This week, my Book Worm will take a trip for a band competition and be gone to a major theme part for 5 days — without me.
*knees go weak*
You see, as a creative person, my imagination isn’t always used for good. As a matter of fact, we authors often look for the best way to screw up our characters’ lives, because it makes the emotional payoff that much higher in the end. So when imagining everything that could happen to her while she’s gone, my brain goes to Worst Case Scenario first.
From the Extreme: What if she’s kidnapped from the park? What if her belt isn’t tight enough on the rides?
Then there’s the milder “mommy” worries: What if she gets lost in the park and gets scared? What if she gets sick and is afraid to ask for help? What if she spends all her money and doesn’t have enough left for meals?
This imagination can so work against me here. Even though I’m friends with the Mom in charge of her walking group, the fears still run rampant.
This is a big trust challenge for her too. Because I do know that Mom, I’ll really know how she acts that far away from me. Since middle school this has been a bit of a challenge. So, that’s a slight fear too. Which only feeds the worry Monster.
What’s the way to alleviate this? Well, I don’t have a lot of answers here. I can’t make it go away altogether. But I’m trying to at least lower the worry quotient by:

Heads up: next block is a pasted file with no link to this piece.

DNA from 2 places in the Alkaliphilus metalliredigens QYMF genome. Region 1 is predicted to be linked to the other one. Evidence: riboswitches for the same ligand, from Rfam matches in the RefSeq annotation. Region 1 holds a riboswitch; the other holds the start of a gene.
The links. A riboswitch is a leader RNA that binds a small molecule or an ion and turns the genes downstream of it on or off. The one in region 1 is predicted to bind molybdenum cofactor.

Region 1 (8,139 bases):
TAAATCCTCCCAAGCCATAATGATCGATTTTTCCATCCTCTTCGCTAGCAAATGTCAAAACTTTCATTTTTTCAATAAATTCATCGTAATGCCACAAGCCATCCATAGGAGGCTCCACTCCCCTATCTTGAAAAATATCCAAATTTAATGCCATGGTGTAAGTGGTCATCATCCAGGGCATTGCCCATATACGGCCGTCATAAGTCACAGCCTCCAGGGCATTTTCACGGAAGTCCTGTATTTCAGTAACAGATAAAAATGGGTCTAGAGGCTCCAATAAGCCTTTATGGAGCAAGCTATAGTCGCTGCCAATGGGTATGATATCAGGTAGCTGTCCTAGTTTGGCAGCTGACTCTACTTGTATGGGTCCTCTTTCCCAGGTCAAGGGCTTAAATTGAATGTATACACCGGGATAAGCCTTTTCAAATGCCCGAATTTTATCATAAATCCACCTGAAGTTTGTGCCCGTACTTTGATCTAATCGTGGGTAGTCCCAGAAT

1. Redirecting my thoughts. Distraction is my friend during these times, as well as Facebook. 🙂
2. Talk to her. Instead of bombarding her all at once, I’ve been dropping little tidbits like, “Pay attention and don’t wander from your group for any reason” when I can slip it naturally into the conversation. It helps that she’s so excited that she wants to talk about the trip ALL THE TIME.
3. Pray. Being a Mom has strengthened my need for faith. I can’t be with her always, but God can. I believe He hears every fervent prayer, and won’t allow anything to happen that we can’t handle with His help.
4. Remember, we’ve been teaching her for years. She can’t prove herself trustworthy without the opportunity. And mistakes are the best learning experiences — even if, as a mother, I’d rather not see her have to experience anything bad.
So I’m open to advice about surviving this new milestone (especially since I’m sure I’ll face many more of these moments during the teen years).
P.S. Check in tomorrow! It’s Release Day for Finding Her Rhythm!!!!